The quadriceps work to extend the knee. As you lunge, your knee bends and goes into flexion. This places muscular tension on the quadriceps. Similar to squats, if you want to target the quadriceps more — or get a more effective muscle stimulus — make sure to go all the way down in the lunge. This can help build stronger, healthier knees in the process.
The hamstrings are active during the lunge. However, in most instances, they assist the glutes and quadriceps by helping extend the hips and stabilize the knees. If you take longer strides and go deep in the lunge, you will activate your hamstrings more.
Dumbbell lunges are a great way to build stronger, more muscular legs for any level or goal. Lunges are a unilateral exercise that can help address muscle imbalances between your legs. They help increase overall leg strength to aid in sports performance, life, and movement.
Strength and Functional Fitness Athletes
The dumbbell lunge is a great accessory exercise for all strength and functional fitness athletes. It helps improve muscle and strength imbalances, which is great for muscle symmetry. Strength imbalances, when unaddressed, can also become a limiting factor — and potential injury risk — as you lift heavier weights under loaded barbells.
The dumbbell lunge also allows you to train for more muscle growth and leg strength. You can add quality volume to a barbell-focused routine without such heavy weights. With lunges — even heavy lunges — you won’t subject your body to so much spinal loading. So, you can get in a tough leg workout with much less weight, and therefore less recovery demands.
Even if you’re not training for a competition, the lunge is a tremendously functional movement that the average gymgoer can benefit from tremendously. The ability to lunge without pain is key for so many activities of daily life. If you are unable to lunge or have weakness in your legs, you may be more susceptible to knee pain, loss of mobility and functionality, and over time could struggle to move around with ease.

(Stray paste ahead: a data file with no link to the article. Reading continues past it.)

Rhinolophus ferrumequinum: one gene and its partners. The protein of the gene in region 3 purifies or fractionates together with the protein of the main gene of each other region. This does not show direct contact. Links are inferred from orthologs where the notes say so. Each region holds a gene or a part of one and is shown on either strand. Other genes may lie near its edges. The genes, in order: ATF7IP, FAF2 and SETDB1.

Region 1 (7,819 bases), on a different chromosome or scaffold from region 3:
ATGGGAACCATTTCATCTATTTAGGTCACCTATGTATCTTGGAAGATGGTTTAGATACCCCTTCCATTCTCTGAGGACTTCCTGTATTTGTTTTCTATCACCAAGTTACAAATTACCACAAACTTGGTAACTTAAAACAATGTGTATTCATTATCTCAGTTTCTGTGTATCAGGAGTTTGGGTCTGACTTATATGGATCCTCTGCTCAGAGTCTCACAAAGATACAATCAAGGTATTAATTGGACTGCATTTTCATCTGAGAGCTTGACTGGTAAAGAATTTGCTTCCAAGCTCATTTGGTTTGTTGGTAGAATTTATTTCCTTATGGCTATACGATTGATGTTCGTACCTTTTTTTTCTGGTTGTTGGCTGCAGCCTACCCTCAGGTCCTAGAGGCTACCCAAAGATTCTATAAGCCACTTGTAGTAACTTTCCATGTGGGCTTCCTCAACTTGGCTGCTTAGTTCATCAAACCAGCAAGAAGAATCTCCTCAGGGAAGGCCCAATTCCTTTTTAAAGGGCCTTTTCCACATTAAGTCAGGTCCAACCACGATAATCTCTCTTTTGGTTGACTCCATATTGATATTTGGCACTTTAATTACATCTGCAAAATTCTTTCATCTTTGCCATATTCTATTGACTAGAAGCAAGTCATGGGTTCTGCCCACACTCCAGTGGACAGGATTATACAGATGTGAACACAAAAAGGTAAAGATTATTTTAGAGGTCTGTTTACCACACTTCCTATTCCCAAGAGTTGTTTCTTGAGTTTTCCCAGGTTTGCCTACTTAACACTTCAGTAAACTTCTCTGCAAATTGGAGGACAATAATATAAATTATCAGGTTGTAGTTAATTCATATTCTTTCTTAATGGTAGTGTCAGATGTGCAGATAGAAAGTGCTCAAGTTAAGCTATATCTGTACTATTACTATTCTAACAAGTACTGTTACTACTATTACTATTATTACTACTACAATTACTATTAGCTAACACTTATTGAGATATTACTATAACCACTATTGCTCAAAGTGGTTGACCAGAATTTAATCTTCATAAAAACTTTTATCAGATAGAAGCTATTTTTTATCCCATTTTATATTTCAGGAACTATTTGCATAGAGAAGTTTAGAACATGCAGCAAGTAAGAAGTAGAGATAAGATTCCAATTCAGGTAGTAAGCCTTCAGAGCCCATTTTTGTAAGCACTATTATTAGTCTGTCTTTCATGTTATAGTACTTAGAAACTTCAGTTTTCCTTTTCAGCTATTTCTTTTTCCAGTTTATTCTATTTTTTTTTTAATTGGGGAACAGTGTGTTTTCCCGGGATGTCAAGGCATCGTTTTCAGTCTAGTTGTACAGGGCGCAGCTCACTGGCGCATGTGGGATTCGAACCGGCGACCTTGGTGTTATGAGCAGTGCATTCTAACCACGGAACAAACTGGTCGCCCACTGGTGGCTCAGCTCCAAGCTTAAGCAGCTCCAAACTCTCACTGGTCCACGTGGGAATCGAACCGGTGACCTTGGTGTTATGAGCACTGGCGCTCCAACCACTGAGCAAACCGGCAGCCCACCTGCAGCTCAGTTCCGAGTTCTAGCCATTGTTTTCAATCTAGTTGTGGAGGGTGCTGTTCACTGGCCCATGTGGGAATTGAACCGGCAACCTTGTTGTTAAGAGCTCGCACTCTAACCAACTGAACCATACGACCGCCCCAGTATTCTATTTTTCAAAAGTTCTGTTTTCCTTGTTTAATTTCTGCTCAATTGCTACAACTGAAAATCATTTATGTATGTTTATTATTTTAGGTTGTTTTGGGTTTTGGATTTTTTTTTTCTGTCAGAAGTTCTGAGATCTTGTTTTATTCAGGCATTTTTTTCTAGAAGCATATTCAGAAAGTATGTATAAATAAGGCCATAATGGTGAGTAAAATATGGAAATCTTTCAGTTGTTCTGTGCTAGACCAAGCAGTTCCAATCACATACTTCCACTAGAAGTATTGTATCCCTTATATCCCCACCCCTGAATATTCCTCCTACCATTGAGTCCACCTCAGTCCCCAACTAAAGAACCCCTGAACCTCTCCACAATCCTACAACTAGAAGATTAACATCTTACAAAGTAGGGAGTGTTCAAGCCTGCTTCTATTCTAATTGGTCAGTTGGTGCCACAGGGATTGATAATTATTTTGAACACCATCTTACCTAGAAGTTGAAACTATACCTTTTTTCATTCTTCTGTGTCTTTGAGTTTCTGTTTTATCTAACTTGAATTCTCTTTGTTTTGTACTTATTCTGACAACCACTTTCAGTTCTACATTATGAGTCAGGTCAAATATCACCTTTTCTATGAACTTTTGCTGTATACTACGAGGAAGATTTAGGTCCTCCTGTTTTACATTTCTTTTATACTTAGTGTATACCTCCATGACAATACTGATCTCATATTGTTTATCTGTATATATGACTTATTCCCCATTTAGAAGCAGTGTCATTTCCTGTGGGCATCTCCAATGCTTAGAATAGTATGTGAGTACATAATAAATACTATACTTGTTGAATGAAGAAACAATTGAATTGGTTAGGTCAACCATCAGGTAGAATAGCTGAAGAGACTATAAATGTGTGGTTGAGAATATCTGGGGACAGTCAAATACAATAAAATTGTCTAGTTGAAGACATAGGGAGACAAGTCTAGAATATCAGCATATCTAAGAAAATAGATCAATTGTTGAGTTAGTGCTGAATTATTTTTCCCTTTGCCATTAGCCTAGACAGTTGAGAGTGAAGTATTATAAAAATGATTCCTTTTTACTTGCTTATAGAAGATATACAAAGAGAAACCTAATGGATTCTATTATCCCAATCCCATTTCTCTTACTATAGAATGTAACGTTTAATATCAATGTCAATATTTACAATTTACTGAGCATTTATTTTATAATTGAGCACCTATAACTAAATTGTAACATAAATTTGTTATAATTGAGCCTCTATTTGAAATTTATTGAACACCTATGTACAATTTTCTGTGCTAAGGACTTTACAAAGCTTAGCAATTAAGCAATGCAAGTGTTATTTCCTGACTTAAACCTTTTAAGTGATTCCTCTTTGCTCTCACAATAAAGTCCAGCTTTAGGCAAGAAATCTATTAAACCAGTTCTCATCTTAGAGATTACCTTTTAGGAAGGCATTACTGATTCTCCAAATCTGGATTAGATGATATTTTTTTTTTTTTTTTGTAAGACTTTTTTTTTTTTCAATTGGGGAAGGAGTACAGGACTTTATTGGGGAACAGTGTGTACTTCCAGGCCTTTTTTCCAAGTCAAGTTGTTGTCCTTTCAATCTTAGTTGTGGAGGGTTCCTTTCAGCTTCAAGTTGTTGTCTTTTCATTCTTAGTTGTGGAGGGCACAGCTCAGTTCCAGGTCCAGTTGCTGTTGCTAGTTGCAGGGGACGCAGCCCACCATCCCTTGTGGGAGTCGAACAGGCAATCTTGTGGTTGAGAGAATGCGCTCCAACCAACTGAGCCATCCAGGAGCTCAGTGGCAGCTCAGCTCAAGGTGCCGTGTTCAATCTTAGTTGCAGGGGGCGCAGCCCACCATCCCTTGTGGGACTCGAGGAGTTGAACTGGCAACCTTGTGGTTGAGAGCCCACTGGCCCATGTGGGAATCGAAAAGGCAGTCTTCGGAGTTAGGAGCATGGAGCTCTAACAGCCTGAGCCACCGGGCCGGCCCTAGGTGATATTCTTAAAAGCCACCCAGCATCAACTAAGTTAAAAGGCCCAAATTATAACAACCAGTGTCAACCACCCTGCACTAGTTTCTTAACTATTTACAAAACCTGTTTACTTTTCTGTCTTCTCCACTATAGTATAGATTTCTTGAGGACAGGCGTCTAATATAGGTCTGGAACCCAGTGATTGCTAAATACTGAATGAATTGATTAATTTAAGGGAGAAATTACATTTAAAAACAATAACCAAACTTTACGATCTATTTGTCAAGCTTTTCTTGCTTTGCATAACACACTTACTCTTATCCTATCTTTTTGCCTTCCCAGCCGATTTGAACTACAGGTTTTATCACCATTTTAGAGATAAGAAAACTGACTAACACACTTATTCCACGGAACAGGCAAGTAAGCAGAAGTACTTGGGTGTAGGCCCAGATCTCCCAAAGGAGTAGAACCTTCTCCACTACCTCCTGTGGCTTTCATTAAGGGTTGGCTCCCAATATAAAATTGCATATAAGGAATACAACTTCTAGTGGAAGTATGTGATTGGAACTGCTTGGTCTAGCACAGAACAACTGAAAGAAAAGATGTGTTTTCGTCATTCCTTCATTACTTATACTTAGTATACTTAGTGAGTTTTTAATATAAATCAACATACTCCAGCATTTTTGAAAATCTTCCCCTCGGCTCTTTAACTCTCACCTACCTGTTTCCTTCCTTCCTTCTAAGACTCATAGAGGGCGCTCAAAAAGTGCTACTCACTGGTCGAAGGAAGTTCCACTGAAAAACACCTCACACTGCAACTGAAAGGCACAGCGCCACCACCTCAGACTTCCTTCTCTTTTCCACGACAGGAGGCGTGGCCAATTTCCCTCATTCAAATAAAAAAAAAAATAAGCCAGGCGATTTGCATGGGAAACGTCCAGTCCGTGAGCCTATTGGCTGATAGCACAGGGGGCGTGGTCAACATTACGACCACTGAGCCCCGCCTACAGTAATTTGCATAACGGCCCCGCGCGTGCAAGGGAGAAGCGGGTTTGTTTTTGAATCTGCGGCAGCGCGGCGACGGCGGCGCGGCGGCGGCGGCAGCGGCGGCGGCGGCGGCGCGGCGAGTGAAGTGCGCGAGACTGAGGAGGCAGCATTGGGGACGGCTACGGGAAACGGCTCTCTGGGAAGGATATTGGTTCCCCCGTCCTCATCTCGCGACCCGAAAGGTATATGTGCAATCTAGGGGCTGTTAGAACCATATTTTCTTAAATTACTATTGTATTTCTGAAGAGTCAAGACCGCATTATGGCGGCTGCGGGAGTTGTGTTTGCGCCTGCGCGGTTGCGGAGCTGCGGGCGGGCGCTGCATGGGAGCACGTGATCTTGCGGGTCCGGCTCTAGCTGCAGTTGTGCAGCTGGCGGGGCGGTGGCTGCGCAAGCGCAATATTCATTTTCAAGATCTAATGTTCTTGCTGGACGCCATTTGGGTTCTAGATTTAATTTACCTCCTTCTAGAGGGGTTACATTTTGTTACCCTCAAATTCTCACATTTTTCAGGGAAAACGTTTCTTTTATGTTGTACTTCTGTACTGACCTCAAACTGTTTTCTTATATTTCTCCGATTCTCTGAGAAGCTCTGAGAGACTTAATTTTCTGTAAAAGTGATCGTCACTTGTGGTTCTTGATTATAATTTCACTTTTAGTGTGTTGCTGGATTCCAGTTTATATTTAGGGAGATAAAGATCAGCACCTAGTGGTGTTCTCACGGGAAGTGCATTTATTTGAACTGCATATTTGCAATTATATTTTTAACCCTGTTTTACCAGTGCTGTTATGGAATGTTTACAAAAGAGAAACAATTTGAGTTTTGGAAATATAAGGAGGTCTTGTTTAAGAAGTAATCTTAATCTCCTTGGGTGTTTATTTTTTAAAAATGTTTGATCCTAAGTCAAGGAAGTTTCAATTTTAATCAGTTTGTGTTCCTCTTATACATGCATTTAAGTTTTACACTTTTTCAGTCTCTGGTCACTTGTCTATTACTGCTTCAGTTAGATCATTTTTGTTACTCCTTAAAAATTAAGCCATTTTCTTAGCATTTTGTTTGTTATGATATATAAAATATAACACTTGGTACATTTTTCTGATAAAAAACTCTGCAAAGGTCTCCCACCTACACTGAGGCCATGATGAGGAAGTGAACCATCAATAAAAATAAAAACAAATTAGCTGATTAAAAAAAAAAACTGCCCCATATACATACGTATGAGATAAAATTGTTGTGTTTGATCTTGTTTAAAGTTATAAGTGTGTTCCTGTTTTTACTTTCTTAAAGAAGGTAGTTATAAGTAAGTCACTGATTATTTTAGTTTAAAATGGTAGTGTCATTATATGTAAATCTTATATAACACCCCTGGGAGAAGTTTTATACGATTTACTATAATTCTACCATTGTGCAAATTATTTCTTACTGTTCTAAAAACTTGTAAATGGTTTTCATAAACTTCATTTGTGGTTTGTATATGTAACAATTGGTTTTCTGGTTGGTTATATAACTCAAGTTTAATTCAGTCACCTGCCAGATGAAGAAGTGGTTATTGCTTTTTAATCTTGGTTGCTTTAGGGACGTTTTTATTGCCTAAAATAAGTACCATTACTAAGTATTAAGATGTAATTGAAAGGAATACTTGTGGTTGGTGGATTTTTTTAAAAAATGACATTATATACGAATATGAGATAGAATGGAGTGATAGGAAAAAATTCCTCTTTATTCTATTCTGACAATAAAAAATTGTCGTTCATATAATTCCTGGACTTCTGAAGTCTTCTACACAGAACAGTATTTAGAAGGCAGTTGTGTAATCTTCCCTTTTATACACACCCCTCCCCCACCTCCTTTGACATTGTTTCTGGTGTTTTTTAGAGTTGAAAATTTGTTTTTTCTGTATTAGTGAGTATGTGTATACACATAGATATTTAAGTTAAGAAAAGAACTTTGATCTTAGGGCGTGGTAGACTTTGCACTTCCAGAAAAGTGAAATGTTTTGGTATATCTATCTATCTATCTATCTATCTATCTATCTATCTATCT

If you are looking to add leg mass and strength, adding the dumbbell lunge into your current lower body routine could result in serious muscle growth and improved bilateral lifts like squats. Lunges also offer you the opportunity to build both mobility and stability while helping prevent injury.
To Build Muscle Mass
Building bigger legs, specifically the glutes and hamstrings, is one main goal of performing the lunge. When trained in moderate rep ranges, or even higher rep ranges, you can build muscle mass, increase muscle endurance, and help improve joint mobility and stability.
Start by programming three to five sets of 10 to 15 repetitions with moderate to heavy loads OR two to four sets of 15 to 25 repetitions with moderate loads to near failure. Keep rest periods between 45 and 90 seconds.
To Increase Strength
The dumbbell lunge can be trained heavily to increase unilateral leg strength. For stronger lifters, carrying heavy dumbbells may become an issue, even with straps. In these cases, switching to barbell lunges may be better if holding the dumbbells becomes a limiting factor, rather than leg strength.
Start by programming three to five sets of five to 10 repetitions with heavy loading, resting as needed. You technically could perform three to five reps per leg with much heavier weights. However, if you’re choosing to proceed that way, make sure you adequately build up to this — and that you have enough space for recovery in your program.
Also, be sure to perform heavy lunges in an area where you are able to bail if needed. In other words, make sure you can safely drop the weights if you get stuck in the bottom of the lunge.
In some instances, you will want to add lunging variations to target different areas of the legs, address movement and balance asymmetries, or simply add variety to your workouts. Below are a list of a few of the most popular dumbbell lunge variations used to develop the lower body.